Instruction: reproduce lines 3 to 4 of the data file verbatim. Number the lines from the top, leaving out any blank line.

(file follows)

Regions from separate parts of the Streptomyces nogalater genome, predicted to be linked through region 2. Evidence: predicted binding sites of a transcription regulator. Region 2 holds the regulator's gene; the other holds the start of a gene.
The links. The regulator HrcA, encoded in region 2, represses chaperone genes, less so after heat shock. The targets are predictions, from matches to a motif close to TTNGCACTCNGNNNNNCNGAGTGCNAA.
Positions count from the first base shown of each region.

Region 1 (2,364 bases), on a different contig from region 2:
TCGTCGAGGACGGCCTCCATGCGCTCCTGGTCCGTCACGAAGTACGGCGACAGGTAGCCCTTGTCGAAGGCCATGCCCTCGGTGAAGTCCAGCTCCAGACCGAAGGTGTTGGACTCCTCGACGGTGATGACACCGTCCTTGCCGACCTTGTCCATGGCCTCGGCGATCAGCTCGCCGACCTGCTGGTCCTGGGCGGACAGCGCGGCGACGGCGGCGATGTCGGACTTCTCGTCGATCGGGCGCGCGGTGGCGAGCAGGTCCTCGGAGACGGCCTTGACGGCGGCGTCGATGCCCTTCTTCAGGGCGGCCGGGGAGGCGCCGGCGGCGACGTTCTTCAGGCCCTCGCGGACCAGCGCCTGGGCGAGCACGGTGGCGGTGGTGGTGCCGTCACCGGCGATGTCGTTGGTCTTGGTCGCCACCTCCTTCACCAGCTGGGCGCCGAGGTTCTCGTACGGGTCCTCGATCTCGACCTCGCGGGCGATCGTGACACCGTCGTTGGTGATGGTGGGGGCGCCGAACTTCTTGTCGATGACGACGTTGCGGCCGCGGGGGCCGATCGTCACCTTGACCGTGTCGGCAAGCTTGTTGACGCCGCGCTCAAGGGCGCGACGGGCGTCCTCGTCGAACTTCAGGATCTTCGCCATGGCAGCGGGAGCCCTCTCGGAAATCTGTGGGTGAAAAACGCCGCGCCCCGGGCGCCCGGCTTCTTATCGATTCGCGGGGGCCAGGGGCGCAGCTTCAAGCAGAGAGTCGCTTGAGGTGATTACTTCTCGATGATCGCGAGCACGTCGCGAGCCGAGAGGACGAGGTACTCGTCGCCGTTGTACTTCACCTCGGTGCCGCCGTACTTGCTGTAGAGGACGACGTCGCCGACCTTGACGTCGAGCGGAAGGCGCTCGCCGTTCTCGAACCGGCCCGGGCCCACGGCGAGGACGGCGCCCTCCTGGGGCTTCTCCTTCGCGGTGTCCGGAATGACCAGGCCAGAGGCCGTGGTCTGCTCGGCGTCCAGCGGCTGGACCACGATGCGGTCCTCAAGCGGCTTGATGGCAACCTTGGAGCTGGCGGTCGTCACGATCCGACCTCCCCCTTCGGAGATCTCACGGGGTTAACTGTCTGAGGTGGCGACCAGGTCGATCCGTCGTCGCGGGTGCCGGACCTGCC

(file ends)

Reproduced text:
Positions count from the first base shown of each region.

Region 1 (2,364 bases), on a different contig from region 2: